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Hello I could not really find the information I was looking for so I decided to ask. I am looking to get into embedded programming using micro controllers but I am not sure where to start. The selection of possible choices is huge. Ultimately my goal is to start a hobby project eventually to develop my own tiny embedded operating system.

With this goal in mind what controller would you recommend?

  1. Should allow the use of ASM (I want to learn how the processor works)
  2. Has a decent amount of flexibility on what you can create with it. For instance building say a mini computer out of it.
  3. Has solid resources for a beginner to learn from.

I was leaning towards Arduino due to popularity but I hear PIC is decent too.

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closed as not constructive by Anders R. Bystrup, TOMATO, gnat, X.L.Ant, Sudarshan Feb 24 '13 at 11:38

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If you want to build a complete embedded computer with an OS, an ARM board would probably be a better choice. – user529758 Feb 23 '13 at 21:40
I would be inclined to agree with you comment but ARM is more difficult to wrap you head around from a first timer perspective due to the increased complexity. Unless there is great documentation on getting started. – William Lewis Jr Feb 23 '13 at 21:51
In order of complexity I would say Arduino is the easiest for beginners and more hobby related. More complicated but still very accessible to beginners are the PICs. They allow you to build up from a single chip and involve hardware and software learning. Most complicated would be ARM chips but they are also the most powerful and would only be necessary if you plan on getting into large multitasking or graphic applications. You can do a LOT with Arduino or PIC. – K-Sid Feb 23 '13 at 23:24
Would you say arduino/pic would be capable of doing a very simple OS that may only have small amounts of capabilities or maybe for a simple device to do say a 8bit gameboy style game? These are only ideas as there is tons for me to learn before I get to that point. – William Lewis Jr Feb 23 '13 at 23:32
I can't speak as much on the Arduino side but I've worked a lot with PICs and you can start learning on small 8 bit PICs that would plug right into a breadboard for learning. As you get more comfortable you can work you're way all the way up to 32 bit PICs. I have a development board with a PIC32 that simultaneously handles HTTP web requests, services a USB port and does file I/O to an SD card so they are quite capable. If you end up going the PIC route I'd be happy to offer assistance where I can provide it. See my profile for email address. Good luck. – K-Sid Feb 24 '13 at 1:01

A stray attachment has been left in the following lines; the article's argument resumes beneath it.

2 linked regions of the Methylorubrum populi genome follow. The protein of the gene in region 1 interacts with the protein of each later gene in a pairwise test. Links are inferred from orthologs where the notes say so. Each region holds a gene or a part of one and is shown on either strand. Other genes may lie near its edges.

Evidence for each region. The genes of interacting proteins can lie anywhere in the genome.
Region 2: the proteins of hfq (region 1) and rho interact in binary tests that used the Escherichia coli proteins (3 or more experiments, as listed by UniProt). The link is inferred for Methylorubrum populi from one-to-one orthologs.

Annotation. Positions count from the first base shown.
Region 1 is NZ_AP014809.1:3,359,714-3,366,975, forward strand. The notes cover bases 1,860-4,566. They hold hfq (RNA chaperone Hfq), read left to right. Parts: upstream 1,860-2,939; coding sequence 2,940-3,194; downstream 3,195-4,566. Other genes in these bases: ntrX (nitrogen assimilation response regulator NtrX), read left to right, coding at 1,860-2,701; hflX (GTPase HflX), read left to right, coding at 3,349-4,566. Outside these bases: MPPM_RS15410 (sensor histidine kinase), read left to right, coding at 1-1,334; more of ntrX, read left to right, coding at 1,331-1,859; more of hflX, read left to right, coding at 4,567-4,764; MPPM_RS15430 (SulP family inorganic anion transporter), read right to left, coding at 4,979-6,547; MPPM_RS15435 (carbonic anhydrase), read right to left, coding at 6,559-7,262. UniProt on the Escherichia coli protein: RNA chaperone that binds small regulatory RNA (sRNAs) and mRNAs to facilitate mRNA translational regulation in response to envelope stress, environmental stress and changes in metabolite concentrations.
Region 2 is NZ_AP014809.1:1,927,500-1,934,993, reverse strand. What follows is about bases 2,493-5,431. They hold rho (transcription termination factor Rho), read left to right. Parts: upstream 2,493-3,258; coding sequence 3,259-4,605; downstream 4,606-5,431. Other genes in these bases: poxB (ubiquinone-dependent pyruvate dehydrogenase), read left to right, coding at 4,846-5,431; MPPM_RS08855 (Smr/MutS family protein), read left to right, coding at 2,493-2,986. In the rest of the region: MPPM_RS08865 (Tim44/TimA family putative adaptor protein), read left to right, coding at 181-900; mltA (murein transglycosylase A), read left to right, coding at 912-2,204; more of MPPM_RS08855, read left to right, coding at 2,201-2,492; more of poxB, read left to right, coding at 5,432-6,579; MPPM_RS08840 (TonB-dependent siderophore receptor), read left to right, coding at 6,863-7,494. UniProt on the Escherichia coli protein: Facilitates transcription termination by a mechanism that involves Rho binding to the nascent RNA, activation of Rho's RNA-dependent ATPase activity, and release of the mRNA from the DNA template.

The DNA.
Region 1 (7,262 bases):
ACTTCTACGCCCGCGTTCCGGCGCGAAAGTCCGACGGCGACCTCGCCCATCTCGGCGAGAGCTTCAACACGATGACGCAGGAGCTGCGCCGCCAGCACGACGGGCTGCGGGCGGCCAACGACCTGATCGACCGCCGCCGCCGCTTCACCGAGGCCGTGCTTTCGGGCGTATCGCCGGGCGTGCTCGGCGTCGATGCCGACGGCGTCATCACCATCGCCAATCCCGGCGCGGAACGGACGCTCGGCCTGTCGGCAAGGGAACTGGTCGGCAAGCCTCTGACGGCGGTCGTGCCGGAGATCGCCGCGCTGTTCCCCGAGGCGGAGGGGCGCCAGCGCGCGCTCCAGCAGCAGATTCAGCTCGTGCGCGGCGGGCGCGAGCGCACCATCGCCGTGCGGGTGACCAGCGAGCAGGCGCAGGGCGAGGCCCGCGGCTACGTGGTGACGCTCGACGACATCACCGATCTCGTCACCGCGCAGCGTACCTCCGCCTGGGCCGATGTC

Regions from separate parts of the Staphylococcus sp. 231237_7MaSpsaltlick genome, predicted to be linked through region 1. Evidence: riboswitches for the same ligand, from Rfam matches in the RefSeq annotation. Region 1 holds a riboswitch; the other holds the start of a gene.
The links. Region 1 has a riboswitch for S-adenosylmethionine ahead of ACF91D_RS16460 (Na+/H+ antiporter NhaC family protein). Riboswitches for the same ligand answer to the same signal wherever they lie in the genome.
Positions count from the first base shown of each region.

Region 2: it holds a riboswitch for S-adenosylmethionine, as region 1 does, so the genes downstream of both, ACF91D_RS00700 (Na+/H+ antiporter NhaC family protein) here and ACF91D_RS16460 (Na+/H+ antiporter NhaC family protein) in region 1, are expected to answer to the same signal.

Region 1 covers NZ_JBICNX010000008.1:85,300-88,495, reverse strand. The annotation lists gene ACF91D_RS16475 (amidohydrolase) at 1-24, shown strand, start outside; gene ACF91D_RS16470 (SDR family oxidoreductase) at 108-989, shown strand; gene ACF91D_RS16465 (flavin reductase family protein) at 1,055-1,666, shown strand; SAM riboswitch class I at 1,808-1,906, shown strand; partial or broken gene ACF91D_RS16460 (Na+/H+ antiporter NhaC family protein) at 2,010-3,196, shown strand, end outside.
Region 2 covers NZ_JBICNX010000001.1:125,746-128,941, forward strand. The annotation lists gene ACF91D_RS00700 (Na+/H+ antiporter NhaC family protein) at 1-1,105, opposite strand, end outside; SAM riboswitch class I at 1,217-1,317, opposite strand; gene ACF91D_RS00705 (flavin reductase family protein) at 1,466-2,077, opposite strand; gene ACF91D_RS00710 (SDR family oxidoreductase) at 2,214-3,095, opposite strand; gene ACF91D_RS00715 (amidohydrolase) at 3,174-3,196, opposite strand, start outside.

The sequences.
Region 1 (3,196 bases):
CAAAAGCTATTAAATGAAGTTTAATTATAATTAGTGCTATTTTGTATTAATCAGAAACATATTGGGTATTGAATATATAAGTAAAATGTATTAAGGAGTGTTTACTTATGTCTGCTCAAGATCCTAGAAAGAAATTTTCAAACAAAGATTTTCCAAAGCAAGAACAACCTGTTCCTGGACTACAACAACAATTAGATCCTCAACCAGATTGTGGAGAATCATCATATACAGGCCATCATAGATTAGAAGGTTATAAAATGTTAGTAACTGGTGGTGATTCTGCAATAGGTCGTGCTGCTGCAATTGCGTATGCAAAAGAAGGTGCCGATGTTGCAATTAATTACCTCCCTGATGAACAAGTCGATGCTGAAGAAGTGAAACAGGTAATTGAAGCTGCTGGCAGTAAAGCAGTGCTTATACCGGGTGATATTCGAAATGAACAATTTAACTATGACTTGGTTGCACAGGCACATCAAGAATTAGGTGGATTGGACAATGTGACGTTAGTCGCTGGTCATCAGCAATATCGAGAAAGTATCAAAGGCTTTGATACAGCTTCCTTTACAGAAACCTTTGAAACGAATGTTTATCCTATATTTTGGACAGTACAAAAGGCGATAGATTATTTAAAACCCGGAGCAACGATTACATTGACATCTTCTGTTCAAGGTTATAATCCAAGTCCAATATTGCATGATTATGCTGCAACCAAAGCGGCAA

2 Answers 2

The point about Arduino is that it is not a microcontroller. It is an open-hardware/open-source project for board and development tools that make learning and creating embedded systems simple. To that extent, it probably meets your needs.

Arduino originally used AtmelAVR micro-controllers, though the new Arduino Due uses an Atmel SAM3X8E ARM Cortex-M3.

To that extent I would recommend an ARM device in any case, so perhaps the Arduino Due is for you, however there are many other board designs for ARM that have a similar ecosystem of support such as BeagleBoard, PandaBoard and the extraordinarily low cost Raspberry Pi. The latter already is a "small computer" running Linux, so might be rather too abstracted to make it easy to learn about embedded systems and micro-controllers.

The advantages of using ARM is that it is ubiquitous, ranging in capabilities 10's of MHz and small RAM/Flash parts to application processors running > 1GGz. ARM do not make chops, they license the architecture to other manufacturers, so many vendors make ARM parts with different proprietary peripheral sets, and for different target applications, so you will always find an ARM part to match your needs.

I would not recommend PIC necessarily, the parts are made by a single vendor, the instruction set is not consistent, there are significant architectural differences between say PIC18, PIC16, PIC18, PIC24 and PIC32 - The latter being in fact entirely different that the preceding PIC architectures. Lower-end PIC devices are not well suited high-level language development. While this may make learning assembler easy, it does present come compromises when coding in C or C++. AtmelAVR (used in Arduino) on the other hand has an instruction set specifically designed to support efficient C and C++ compilation.

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This may sound fashionable. But Arduino is perfect for beginners. It's IDE makes things just to simple. You can include your assembly or write your own C++. As its a wrapper on top of gcc, giving you the same under workings as the bigger chips. So that you can then exand your skills away from the convenient IDE as you grow into MAKE and Eclipse. Along with allowing a nice path to larger chips.

Pick up on other libraries and tweak them as to get your fingers dirty. And ideas to learn on.

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You make a good point but I would probably go right for the make/console/vim style of development as I am already comfortable with that toolchain. You do make great points on the flexibility Arduino has. – William Lewis Jr Feb 23 '13 at 23:33
Arduino is great, and simple for beginners to get started, but beware that the IDE is hiding a lot of toolchain complexity underneath the simplicity. It can be quite a leap if you want to get under the covers. – Ian McMahon Feb 24 '13 at 7:35

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